The benefits of ethnic integration are legion, but the most recognized is that it reduces national tension. And that is what Nigeria needs at this time. It is the best service our politicians can provide us at this defining moment of our national history. Furthermore, ethnic integration enhances mutual economic benefits and a sharing of economic prosperity among the various ethnic groups in Nigeria. We cannot achieve common prosperity so long as we place economic barriers before our brethren from other parts of Nigeria. We need to preach boldly against the evils of economic exclusion as well even as we have not been oblivious of political exclusion for the most part. There are certain businesses in Nigeria that are difficult to engage in if one belongs to certain ethnic groups. The Nollywood industry, for instance, is dominated by a certain ethnic group in Nigeria. I understand that this situation is not for want of effort or interest by our brothers and sisters from other ethnic groups in Nigeria, especially given the wild unemployment scourge in the land. Such perceptions do not encourage ethnic integration. The Tiv people are the dominant producers of oranges in Nigeria. But while they allow Nigerians from other ethnic groups to gain access to their orange orchards even in the countryside, they are not allowed to derive the optimal benefits because they don’t control prices. They have therefore become slaves for the rest of Nigeria in this regard. The Tiv people are known for the production of yams and other crops such as soya beans, melon, tomatoes, etc.,  from which they derive only marginal benefits because they do not control the prices. I think the time has come for us the Tiv people to ponder this and demand of our brothers and sisters in Nigeria a just bargain.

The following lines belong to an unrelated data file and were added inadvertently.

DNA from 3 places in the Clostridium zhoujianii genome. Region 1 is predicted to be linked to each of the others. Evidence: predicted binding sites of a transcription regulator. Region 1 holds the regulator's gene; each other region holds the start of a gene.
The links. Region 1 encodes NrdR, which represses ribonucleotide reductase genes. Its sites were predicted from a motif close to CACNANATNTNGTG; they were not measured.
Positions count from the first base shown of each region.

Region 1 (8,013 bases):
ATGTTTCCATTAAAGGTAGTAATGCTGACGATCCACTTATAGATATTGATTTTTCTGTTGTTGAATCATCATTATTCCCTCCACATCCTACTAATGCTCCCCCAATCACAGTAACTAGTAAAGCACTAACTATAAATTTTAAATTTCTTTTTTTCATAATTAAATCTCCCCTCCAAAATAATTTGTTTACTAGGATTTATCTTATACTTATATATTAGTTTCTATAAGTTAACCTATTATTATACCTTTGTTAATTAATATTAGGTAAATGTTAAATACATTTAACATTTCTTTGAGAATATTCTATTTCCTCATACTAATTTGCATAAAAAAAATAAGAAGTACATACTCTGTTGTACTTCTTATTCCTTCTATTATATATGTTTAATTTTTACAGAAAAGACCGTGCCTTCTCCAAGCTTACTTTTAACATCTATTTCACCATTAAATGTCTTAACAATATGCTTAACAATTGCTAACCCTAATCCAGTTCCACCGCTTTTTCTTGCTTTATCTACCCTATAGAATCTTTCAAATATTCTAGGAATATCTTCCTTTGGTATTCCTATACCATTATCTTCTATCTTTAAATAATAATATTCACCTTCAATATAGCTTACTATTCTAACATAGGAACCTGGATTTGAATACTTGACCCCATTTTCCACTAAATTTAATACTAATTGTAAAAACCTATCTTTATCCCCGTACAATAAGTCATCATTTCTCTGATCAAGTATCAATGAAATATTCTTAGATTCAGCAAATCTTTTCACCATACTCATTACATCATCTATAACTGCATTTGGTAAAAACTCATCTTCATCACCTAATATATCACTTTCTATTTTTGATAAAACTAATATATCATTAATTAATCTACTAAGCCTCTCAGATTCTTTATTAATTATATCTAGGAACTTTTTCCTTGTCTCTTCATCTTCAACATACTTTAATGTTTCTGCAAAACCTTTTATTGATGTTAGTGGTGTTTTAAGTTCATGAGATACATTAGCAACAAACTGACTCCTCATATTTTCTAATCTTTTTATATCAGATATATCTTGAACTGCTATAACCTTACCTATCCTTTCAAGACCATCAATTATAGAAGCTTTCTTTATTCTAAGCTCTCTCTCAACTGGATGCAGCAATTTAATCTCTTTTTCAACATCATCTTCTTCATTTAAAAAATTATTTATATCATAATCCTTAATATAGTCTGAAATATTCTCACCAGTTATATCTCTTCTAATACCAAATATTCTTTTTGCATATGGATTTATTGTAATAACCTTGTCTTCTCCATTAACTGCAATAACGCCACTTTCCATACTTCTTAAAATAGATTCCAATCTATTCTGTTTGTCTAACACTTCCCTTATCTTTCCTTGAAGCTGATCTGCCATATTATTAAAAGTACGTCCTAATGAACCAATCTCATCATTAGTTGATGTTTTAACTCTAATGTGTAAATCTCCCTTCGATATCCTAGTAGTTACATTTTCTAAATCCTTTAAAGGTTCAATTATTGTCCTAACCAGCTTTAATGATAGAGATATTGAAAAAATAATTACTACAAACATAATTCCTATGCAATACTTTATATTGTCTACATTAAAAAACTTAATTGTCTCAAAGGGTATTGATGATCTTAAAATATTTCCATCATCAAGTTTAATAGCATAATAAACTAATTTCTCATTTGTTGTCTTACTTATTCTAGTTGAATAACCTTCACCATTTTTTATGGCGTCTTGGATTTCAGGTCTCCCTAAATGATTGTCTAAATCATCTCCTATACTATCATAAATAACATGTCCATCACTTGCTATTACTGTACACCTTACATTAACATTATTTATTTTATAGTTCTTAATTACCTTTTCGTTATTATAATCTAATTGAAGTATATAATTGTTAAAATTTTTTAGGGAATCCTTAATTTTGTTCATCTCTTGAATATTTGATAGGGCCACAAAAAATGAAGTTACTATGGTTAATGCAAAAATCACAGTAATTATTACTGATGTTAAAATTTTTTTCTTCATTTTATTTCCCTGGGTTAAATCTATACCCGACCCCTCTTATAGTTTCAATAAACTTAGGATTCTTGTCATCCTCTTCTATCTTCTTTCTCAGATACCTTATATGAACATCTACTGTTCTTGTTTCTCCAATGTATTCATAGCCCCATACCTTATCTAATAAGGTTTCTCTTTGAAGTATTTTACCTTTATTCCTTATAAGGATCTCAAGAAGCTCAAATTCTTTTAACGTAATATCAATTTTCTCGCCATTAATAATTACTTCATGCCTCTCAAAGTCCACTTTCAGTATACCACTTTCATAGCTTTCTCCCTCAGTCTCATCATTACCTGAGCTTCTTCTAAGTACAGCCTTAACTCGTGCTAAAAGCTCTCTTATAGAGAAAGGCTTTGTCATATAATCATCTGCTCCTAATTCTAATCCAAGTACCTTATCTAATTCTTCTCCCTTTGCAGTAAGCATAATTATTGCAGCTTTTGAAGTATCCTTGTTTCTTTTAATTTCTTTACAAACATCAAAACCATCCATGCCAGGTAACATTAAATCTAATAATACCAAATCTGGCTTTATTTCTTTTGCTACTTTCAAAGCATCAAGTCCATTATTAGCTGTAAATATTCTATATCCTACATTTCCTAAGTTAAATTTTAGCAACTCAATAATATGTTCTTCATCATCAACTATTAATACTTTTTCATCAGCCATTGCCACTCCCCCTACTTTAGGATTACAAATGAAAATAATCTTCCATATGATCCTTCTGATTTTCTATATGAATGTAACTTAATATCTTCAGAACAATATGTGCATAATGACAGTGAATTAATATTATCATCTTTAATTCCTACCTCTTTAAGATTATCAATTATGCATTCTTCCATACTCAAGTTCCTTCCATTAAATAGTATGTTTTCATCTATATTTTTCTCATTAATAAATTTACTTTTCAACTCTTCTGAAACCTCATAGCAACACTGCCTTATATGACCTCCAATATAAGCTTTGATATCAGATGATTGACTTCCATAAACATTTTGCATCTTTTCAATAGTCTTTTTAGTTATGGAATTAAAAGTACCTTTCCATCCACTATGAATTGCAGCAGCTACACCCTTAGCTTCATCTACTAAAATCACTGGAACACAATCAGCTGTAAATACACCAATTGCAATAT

On Tiv People

The Tiv people, by population, are the fourth largest ethnic group in Nigeria, with a population of about 7 million. We are most known for our music and dancing, bravery, courage, and farming ingenuity. Some Nigerians “fear” us. But we view ourselves beyond those considerations. We believe in our intricate abilities to create wealth, our strong independence of mind. The “ka hen awe m ye m tse ga” (You are not the one that feeds me) common expression of a Tiv man was to express this independence disposition.

 We were the last ethnic group to migrate to the area now called Nigeria, but  our forefathers were able to obtain for us a foothold in Nigeria. That was an agenda that they accomplished successfully. By the time we first came into contact with the British colonial lords in about 1907, we were firmly planted.  But what should be our strategic interest today? Our unapologetic opposition to oppression pitched us against the Sir Ahmadu Bello-led government of Northern Nigeria. Our decision to form an alliance with the Awolowo Obafemi-led political group eventually led to the Tiv riots of the early 60s. Our involvement in the civil war understandably to save Nigeria earned the Tiv people the hatred of the Igbos. At this time, we the Tiv people of our generation refuse to play the second fiddle to any ethnic group. We shall join no ethnic group in Nigeria to pursue a narrow interest that is not even ours. However, we accept any economic  or political partnership on the basis of equality and mutual interest. We cannot love others more than we love ourselves.

The Fulani herdsman that used to be a friend of the Tiv has lately turned the dagger on his friend. So, like the Jews, we appear to stand alone in our island within the ocean of Nigeria. Don’t Tiv people deserve the right to farm and not have their crops destroyed by the cattle of their erstwhile Fulani friends? And must nomadic cattle-rearing still be allowed in this age of cattle ranching? The Tiv blood has been shed enough on our land, and we cannot afford it any longer.  The bill on forced acquisition of grazing land across Nigeria for the Fulani cattle men, which was proposed by Hon. Tsokwa does not meet the interest of the Tiv people, and we reject it.

The Tiv of our generation have taken sad notice of developments around our people—their growing artificial impoverishment, lack of appropriate voice on their behalf, and the quiet acceptance by the majority of the Tivs that their ancestors brought them into Nigeria, and now they have become slaves on their land, gradually being turned into beggars.

Above is the speech delivered by Leonard Shilgba at the Tiv Day Adamawa State event held at the Ribadu Square, Yola on October 5, 2013.

Leonard Shilgba is a Mathematics professor and social commentator.

Email: [email protected]; TEL: 08055024356.